Love, Peace and Christ dominating this week

Coming out of Covid restrictions and lockdowns, has your enthusiasm for celebration or joining with family and friends been dampened?

Are you filled with peace at the thought of Christmas and carrying the Prince of Peace with you?

Are you overflowing with love and joy as you celebrate the birth of the creator of love and joy?

Does the reality measure up to the hopes and dreams or does the hectic pace of the season crowd out the special moments?

As we celebrate the birth of Christ this week, how are you currently feeling? What is dominating your thoughts? How are you really ‘travelling’?

Usually, in the lead up to Christmas, I blog on all things Christmas. Advent calendars, acts of kindness, keeping Christ central to Christmas, Christmas books and movies, surviving the season, helping children who can quickly become overwhelmed during the season, encouraging people prophetically, etc.

As I contemplate Christmas this year, the idyllic yet exciting and memorable Christmas I envisaged our family to experience every year is very different. It doesn’t look like Christmas this year. It hasn’t looked like Christmas for a few years. Growing up, we filled Christmas Day with cousins, family friends, food, games of cricket, and many memories. Christmas Day for us comprises some of those things, but it also carries an incompleteness. We have tried to fill it with things, people, and food, but it doesn’t equate. It is so easy to miss the real meaning.

Unmet expectations can set us up for big let downs. When the kids were younger, I learnt that what I thought were reasonable expectations meant that my expectations were frequently unmet. It was only when I learnt to release others from my expectations and modify my thoughts was I able to enjoy the present without feeling disappointed.

This year, Christmas is different for us yet again. Life has adjusted with older teenagers, covid, lockdown, segregation, and business stuff. Most Christmas activities and traditions for our family have been deleted. Peace has reigned. Evenings at home have majored. Enjoying the downtime with margin to reflect on Christ has become valuable.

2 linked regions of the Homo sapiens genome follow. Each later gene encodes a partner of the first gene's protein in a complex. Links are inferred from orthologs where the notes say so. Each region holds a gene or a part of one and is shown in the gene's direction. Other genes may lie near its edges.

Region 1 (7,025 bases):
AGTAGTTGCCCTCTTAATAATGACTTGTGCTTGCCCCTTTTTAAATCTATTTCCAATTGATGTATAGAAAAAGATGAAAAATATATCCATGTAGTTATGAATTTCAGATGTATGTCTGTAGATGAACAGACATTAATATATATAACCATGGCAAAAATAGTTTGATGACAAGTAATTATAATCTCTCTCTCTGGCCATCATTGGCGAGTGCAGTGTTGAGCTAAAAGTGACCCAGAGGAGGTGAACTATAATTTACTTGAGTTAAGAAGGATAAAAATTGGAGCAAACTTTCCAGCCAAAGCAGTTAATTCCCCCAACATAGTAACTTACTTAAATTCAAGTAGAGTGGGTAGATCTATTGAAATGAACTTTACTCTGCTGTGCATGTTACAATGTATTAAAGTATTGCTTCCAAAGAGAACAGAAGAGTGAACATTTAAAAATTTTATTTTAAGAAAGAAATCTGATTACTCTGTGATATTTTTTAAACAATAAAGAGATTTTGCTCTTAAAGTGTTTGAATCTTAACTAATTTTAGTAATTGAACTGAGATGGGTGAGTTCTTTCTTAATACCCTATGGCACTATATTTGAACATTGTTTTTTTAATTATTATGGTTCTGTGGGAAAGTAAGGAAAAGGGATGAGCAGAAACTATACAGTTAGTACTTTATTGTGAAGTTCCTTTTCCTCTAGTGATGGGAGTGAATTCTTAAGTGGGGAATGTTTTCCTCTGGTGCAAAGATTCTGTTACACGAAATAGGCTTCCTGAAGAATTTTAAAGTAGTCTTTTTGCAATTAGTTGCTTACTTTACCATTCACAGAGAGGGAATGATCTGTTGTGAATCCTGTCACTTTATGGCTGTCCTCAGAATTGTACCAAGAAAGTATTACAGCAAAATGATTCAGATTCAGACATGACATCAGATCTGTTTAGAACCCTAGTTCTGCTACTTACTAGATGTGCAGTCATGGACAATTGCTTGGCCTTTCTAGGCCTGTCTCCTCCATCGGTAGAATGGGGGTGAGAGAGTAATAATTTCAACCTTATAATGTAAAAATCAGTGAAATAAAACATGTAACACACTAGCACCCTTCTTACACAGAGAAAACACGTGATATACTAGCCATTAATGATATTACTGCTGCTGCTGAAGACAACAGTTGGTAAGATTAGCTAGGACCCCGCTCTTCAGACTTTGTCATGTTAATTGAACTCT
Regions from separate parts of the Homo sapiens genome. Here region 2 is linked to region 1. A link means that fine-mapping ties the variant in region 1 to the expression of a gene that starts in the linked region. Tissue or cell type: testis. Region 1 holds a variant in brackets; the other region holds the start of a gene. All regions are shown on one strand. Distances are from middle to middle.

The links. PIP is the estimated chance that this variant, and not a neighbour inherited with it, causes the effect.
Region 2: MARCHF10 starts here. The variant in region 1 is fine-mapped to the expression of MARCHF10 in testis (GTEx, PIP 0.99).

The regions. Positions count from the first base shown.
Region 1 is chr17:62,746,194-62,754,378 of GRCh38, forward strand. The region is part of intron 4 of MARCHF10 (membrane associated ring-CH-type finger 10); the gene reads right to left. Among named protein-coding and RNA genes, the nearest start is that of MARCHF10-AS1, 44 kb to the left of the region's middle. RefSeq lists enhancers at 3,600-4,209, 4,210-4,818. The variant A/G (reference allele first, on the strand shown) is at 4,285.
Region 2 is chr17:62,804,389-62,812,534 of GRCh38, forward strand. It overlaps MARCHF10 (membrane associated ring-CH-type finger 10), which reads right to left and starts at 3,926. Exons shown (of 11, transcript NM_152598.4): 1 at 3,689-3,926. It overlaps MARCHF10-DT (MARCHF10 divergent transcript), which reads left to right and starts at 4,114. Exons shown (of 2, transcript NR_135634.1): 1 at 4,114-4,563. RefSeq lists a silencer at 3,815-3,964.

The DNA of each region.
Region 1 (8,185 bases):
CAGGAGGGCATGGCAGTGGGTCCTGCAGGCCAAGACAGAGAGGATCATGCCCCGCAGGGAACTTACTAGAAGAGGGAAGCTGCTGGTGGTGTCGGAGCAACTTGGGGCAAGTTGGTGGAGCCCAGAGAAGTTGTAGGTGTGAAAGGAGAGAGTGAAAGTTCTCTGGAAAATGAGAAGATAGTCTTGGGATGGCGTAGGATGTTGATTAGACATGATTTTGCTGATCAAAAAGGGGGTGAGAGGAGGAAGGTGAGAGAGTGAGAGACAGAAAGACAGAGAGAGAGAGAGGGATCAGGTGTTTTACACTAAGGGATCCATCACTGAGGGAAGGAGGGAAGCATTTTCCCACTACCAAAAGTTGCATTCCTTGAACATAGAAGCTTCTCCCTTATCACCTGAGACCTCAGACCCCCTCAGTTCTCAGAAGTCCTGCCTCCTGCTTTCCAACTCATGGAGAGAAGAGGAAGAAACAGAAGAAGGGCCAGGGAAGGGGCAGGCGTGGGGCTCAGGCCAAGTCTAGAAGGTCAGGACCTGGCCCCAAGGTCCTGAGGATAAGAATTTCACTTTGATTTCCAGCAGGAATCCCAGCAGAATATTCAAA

With an 18-year-old whose friends are high on the priority list, blocking out camping trips and scheduling work around them means that Christmas Day will look different. Not bad. Just different. I am so looking forward to the special time we will celebrate all together Christmas morning before the work rush. Planning to keep it unique for the 16-year-old in the afternoon, plus celebrating a birthday two days before Christmas, has been challenging but fulfilling.

What unique challenges are you facing this year?

What are the essentials for you and your family?

Have you spent time as a family expressing your individual and family needs for this time?

How can you keep the main reason for the season as your priority and focus?

Perhaps celebrating Christmas well is creating a family culture that courageously celebrates and trusts God amid unmet expectations, despair, and disappointments. Imagine, for a moment, the feelings of Mary and Joseph. The most unusual pregnancy, the rumours and ridicule, feelings of being outcast, the ‘uncomfortable’ travelling while in the end stage of pregnancy, fleeing from a mass murderer and becoming a refugee in a foreign country. Who did Mary and Joseph turn to when life threw them a curveball? What do Mary and Joseph demonstrate to us about trusting God when His ways differ from ours? What do we learn about them, God, and ourselves in our current situation?


Who does God want to be for you and your family this Christmas?


This Christmas, may you know and feel the love that Father God, Holy Spirit and Jesus all have for you, and may you be a blessing to those you meet and spend time with.

Love Jane


And remember, love, kindness and patience look different for everyone. A young child can react utterly differently to what we expect. It’s helpful to see things from their perspective. Before disciplining, ask yourself:

  • When their behaviour is extreme, have they had high sugar intake?
  • When physically they respond differently to expectations, is there more noise, people, sensory input, traffic, late meals, no routine, less sleep because of evening activities, uncommunicated transitions, traffic jams?
  • Emotional responses when not getting their way when they haven’t been told no, limited finances, or dishonesty from their perspective? What has your behaviour and words communicated to them and heightened their anticipation about Christmas?
  • Are you settled and at peace, full of kindness and time to talk, play and hug or is their behaviour a reflection of yours in a childish expression?
  • Have they had enough ‘down time’ without extra stimulus?
  • Have they had time with you being attentive to them both physically and emotionally?